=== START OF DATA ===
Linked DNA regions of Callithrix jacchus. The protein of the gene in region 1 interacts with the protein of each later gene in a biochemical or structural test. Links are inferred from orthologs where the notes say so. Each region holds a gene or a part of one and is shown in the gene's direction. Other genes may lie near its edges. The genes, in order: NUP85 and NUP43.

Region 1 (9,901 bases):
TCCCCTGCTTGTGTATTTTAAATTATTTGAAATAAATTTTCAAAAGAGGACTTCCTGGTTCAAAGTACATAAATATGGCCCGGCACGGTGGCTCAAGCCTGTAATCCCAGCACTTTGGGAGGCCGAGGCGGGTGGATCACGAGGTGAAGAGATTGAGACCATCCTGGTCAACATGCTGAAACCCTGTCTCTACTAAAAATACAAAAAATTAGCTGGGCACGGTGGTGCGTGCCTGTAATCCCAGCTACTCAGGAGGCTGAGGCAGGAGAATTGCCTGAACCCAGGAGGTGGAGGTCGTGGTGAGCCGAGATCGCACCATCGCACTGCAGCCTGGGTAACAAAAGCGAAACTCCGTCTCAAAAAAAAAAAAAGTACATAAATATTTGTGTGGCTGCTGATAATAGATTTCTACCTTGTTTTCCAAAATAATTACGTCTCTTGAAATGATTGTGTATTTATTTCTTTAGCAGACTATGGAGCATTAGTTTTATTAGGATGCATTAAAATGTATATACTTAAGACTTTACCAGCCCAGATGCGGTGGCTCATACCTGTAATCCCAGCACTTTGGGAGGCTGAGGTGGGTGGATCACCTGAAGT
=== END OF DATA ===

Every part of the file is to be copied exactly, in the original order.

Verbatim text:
Linked DNA regions of Callithrix jacchus. The protein of the gene in region 1 interacts with the protein of each later gene in a biochemical or structural test. Links are inferred from orthologs where the notes say so. Each region holds a gene or a part of one and is shown in the gene's direction. Other genes may lie near its edges. The genes, in order: NUP85 and NUP43.

Region 1 (9,901 bases):
TCCCCTGCTTGTGTATTTTAAATTATTTGAAATAAATTTTCAAAAGAGGACTTCCTGGTTCAAAGTACATAAATATGGCCCGGCACGGTGGCTCAAGCCTGTAATCCCAGCACTTTGGGAGGCCGAGGCGGGTGGATCACGAGGTGAAGAGATTGAGACCATCCTGGTCAACATGCTGAAACCCTGTCTCTACTAAAAATACAAAAAATTAGCTGGGCACGGTGGTGCGTGCCTGTAATCCCAGCTACTCAGGAGGCTGAGGCAGGAGAATTGCCTGAACCCAGGAGGTGGAGGTCGTGGTGAGCCGAGATCGCACCATCGCACTGCAGCCTGGGTAACAAAAGCGAAACTCCGTCTCAAAAAAAAAAAAAGTACATAAATATTTGTGTGGCTGCTGATAATAGATTTCTACCTTGTTTTCCAAAATAATTACGTCTCTTGAAATGATTGTGTATTTATTTCTTTAGCAGACTATGGAGCATTAGTTTTATTAGGATGCATTAAAATGTATATACTTAAGACTTTACCAGCCCAGATGCGGTGGCTCATACCTGTAATCCCAGCACTTTGGGAGGCTGAGGTGGGTGGATCACCTGAAGT